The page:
We hope Emmanuel Macron had a relaxing Christmas, because he's going to need all his energy to deal with these.
1. Pension reform
As anyone with a passing interest in France will already know, mass transportation strikes have been gripping the country since December 5th.
Mass transportation strikes greeted the government's planned pension reforms. Photo: AFP
These strikes were called in protest at the government's plans for pension reform, so the top of the French president's list is ending the deadlock and bringing the strikes to an end.
This might be easier said than done, however, if the president is intent on pushing through his pension reforms, which he regards as key to his project of modernising France.
Talks between the government and the unions restart on January 7th, and already some concessions have been offered around early retirement for certain groups including ballet dancers and pilots as well as end-of-career options for certain professions including health workers.
As things stand, the pension reform bill will be presented to ministers on January 22nd and the French parliament will debate it in February.
When and how the strikes will end is quite frankly anyone's guess.
Will Paris mayor Anne Hidalgo win another term to finish her cycle lanes? Photo: AFP
2. Municipal elections
These don't involve the president directly, the elections are local elections where people elect their local mayors and councils. However coming mid way through Macron's presidential term, the success or otherwise of his party La République en Marche (LREM) will be seen as an indicator of how popular or indeed unpopular the president is.
This is a particular problem for LREM which as a relatively newly formed party does not have strong local roots and will not be fielding candidates in all areas in the elections that will take place over two rounds of voting on March 15th and 22nd.
In Paris it is shaping up to be a tough fight for current Socialist mayor Anne Hidalgo who is going for another term on the platform of finishing her ambitious projects to make the city cleaner, greener and more car and pedestrian friendly in time for the Olympics in 2024.
She faces challenges from, among others, LREM candidate Benjamin Griveaux – a former government spokesman – and mathematician Cedric Villani, who is standing as an independent after failing to win the LREM nomination.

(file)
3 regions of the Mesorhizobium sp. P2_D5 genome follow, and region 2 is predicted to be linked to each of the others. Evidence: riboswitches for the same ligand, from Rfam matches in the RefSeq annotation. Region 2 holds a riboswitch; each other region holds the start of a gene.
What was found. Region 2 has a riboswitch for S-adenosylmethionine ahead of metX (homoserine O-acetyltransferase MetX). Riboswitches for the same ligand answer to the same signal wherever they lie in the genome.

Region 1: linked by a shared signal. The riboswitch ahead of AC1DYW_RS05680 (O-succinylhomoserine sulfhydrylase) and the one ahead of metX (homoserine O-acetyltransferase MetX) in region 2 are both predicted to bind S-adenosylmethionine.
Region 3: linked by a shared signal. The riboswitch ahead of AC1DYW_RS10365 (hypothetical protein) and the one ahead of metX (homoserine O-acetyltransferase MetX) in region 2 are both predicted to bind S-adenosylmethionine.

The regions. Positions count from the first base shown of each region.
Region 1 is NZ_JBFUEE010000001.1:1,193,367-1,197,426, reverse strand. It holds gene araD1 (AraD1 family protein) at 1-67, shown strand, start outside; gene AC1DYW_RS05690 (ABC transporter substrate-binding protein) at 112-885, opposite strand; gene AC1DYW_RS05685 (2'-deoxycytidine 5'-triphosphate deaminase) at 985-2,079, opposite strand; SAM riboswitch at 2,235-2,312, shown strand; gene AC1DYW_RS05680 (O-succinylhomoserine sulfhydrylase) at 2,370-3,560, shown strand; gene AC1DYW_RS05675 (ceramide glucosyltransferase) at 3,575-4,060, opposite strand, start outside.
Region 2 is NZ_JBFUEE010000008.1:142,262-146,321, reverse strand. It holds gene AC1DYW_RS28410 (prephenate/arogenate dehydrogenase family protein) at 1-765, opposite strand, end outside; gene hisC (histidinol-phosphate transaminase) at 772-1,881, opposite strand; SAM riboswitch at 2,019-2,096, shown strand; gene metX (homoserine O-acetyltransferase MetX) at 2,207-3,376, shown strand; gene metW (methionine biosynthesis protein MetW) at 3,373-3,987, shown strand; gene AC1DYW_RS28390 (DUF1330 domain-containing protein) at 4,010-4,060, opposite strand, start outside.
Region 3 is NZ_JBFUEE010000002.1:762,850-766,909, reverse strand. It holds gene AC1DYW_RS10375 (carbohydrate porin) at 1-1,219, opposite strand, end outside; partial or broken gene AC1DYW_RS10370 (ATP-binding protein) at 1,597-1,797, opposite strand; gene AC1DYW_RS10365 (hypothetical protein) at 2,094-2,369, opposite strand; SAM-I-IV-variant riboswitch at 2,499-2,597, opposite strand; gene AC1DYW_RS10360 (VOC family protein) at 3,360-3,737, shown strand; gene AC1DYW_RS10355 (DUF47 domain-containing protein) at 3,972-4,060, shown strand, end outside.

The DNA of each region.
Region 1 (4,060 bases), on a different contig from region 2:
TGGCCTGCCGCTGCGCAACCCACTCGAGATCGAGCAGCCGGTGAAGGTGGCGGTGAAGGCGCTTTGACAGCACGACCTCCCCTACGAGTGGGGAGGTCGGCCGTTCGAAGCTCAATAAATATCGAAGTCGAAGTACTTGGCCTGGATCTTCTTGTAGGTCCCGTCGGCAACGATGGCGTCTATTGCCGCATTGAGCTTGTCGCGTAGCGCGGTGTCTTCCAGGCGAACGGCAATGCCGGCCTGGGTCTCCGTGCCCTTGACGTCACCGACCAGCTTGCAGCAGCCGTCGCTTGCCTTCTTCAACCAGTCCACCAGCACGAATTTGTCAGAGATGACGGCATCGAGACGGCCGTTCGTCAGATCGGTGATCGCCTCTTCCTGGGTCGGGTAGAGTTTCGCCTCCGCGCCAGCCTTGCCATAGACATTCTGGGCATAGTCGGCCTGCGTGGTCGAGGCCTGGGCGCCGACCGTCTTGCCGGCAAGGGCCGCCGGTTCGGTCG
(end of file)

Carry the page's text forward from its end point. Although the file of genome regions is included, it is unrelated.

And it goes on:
In smaller towns and communes around the country elections for local mayors and councillors will also take place and – assuming Brexit happens on January 31st – will mark the end of public service for many British local officials, as Brits will not be allowed to stand for office once the UK has left the EU.
3. The bioethics bill
A bill that, among other things, extends IVF treatment to single women and lesbian couples was passed by the French parliament in 2019, but in January it will arrive before the Senate, which tends to be more socially conservative.
Despite polls showing that a majority of French people support the move, the bill was marked by protests from religious and socially conservative groups.
IVF is known as PMA – Procréation Medicalément Assistée – in France. Photo: AFP
4. Financial protections for the elderly
The issue of older people living in poverty was one that Macron promised to address in 2019, but the measures then became tangled up with his controversial pension reforms.
Some measures such as full reimbursement for glasses, dental work and hearing aids will come in from January 1st, but the thrust of the issue remains unresolved.
The pension reforms contain a minimum monthly pension of €1,000 a month – tied to the minimum wage going forward – which would largely alleviate the problem. However even if Macron manages to get his reforms through they will not take full effect for several years and will not affect people who are already retired.
With anger growing about the problem he may have to take some form of temporary action in the meantime.
5. Public broadcasting reform
To be discussed by the French parliament in February this is more a structural change than an alteration to what we will see on our screens, but the idea of creating a holding company to oversee French state TV and radio services is still likely to stir controversy among politicians.
Macron has always pitched himself as a 'revolutionary' not a politician and is not interested in maintaining the status quo.
He seems to have fairly boundless energy too, and with a task list that this, he will certainly need it.